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Becoming an Integrative thinker: The Keys to Success

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Highly-successful leaders do so many different things that it is baffling to ascertain the key to their success by observing their actions. After interviewing and studying over 50 highly-successful leaders, the key that I have found is to not ask what these leaders do, but rather, how do they think?

I believe the answer is that they think with their "opposable minds": when faced with an apparent choice between conflicting models or options -- each of which bears problematic shortcomings -- rather than choose the "least-worst" option, they utilize the tension of the opposing models to forge a creative resolution in the form of a new model that contains elements of the individual models but is superior to each.

For example, Four Seasons Hotels and Resorts founder Isadore Sharp refused to choose between building small motels with intimacy but limited amenities versus large convention hotels with all the amenities but a cold, impersonal feel. Rather, he innovated to create a model that rules the luxury hotel world: the medium-sized luxury hotel with service so spectacular that it commands a price premium that easily funds all the amenities, even at what the existing models viewed a sub-scale number of rooms.

Bob Young, co-founder of dominant Linux software provider Red Hat Software, refused to choose between the proprietary software model and the "free" software model. Instead of attempting to make Linux proprietary -- which ran against the grain of everything the open source movement stood for -- or trying to eke out a living selling shrink-wrapped CDs of Linux for $15 apiece to hackers, Young decided to 'give away' Red Hat totally free over the Internet to build dominant share and emerge as the only scale Linux provider, which then had the size and presence to sell services to large corporations.

How did Sharp, Young, Jack Welch, AG Lafley and the other successful leaders I have interviewed get to be able to think in such a uniquely successful way? The critical starting point is their stance toward the world in which they operate and their conception of their role within that world. Conventional thinkers, who are inclined to choose from among the existing sub-optimal models, have the following stance about the world in which they live:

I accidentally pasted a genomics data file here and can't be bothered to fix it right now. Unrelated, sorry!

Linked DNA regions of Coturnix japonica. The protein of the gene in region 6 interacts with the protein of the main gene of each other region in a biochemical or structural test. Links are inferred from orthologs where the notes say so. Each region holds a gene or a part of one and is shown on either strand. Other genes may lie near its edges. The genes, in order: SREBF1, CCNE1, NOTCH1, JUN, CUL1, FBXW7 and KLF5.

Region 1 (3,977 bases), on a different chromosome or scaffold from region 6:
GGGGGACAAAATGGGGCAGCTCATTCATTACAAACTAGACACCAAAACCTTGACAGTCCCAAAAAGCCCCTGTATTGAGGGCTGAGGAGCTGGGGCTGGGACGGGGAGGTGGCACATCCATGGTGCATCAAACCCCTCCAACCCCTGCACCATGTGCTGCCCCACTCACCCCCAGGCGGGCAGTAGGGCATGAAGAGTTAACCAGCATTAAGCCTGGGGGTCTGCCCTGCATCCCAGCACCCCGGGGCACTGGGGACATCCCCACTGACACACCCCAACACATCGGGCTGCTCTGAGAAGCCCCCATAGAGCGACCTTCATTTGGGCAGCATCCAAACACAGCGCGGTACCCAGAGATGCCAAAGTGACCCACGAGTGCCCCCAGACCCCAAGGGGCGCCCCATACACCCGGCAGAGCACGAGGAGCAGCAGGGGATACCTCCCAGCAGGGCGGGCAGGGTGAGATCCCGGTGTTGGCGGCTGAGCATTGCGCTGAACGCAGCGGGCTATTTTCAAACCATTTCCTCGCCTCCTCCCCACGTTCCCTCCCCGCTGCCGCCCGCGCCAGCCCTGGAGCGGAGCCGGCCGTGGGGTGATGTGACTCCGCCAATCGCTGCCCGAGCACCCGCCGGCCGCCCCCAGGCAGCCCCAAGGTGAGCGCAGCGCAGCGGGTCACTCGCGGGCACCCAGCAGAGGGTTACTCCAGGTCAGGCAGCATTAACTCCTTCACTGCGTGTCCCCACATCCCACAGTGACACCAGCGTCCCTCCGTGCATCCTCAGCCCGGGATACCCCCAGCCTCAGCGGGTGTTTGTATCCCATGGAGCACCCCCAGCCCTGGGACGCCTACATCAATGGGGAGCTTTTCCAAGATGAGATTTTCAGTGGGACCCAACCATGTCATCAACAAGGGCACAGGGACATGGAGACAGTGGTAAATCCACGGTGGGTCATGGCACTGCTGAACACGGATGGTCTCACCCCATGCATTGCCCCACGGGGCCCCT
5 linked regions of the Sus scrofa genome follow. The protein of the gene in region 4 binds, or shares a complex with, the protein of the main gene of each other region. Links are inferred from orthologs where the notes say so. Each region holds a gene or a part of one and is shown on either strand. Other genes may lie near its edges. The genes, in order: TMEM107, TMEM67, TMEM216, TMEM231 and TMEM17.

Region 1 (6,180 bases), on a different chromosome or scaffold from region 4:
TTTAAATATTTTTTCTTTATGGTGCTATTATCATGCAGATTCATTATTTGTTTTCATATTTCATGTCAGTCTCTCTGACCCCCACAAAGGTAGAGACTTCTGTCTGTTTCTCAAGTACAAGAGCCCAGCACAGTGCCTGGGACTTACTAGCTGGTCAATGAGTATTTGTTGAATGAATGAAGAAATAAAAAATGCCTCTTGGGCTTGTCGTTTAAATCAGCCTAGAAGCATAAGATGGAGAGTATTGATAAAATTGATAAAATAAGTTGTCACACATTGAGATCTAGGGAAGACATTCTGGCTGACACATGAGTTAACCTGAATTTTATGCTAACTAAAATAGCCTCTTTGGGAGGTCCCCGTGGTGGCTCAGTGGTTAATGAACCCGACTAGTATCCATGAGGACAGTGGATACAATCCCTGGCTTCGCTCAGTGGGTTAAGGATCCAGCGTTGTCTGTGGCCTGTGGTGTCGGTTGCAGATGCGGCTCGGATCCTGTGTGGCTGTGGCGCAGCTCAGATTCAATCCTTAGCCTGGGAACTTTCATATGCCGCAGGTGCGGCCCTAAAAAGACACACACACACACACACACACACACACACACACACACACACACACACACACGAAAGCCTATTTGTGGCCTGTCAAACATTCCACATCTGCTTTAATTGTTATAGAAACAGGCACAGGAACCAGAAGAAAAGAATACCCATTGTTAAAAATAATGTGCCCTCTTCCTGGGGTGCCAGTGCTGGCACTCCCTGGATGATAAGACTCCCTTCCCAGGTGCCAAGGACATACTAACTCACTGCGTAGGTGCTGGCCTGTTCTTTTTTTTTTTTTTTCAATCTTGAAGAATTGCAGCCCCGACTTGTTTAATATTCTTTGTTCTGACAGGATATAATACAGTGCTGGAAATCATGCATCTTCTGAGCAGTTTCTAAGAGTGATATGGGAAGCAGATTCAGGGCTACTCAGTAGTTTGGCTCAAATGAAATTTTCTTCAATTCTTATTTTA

CT1: They believe they can see the 'true reality' of any situation;

CT2: Views that oppose theirs are 'not reality', and are therefore wrong;

CT3: No better model could exist, because they are looking at 'reality'.

In contrast, integrative thinkers hold the following stance about the world in which they live:

IT1: Existing models do not represent 'reality' but rather are a construction;

IT2: Opposing models are there to be leveraged;

IT3: Better models exist that are not yet seen.

Conventional thinkers' view of the world influences their view of their role as a 'model chooser' as follows:

CT4: Where an opposing view exists, it must be crushed;

CT5: the situation at hand must be simplified to avoid unnecessary complexity;

CT6: choices and actions must be taken quickly and decisively.

Not surprisingly given their view of the nature of the world around them, Integrative thinkers view their role as a creative 'model builder', not chooser:

IT4: I am capable of building a better model;

IT5: I will wade enthusiastically into complexity;

IT6: I will give myself the time to create a better model.

Adopting the six aspects of the Integrative Thinking stance won't on its own transform a person into an Integrative thinker, but it is a necessary starting point. To build the creative models targeted by the stance, the Integrative thinker needs to acquire three key tools. The first is to add abductive logic - which is the logic of what might be - to the conventional reasoning tools of deductive logic (the logic of 'what must be') and inductive logic (the logic of 'what is operative'). The second is to become more explicit and rigorous about reverse-engineering one's own existing models and building new causal models. And the third is to add the tool of inquiring into and understanding the models of others to the conventional tool of advocating one's own model.

With the stance and tools in hand, the Integrative thinker should seek to accumulate experiences that both deepen their mastery and nurture their originality rather than lapse into the more conventional approach of attending to one or the other, but not both. Mastery without originality becomes rote; originality without mastery is shallow, if not flaky. Mastery, however, provides the foundation for great originality, while originality establishes new foundations on top of which greater mastery can be built.

Is it easy to become an integrative thinker? No, but if you adopt the stance, work toward acquiring the tools and seek out experiences that both deepen your mastery and nurture your originality, you will steadily improve your Integrative Thinking capacity.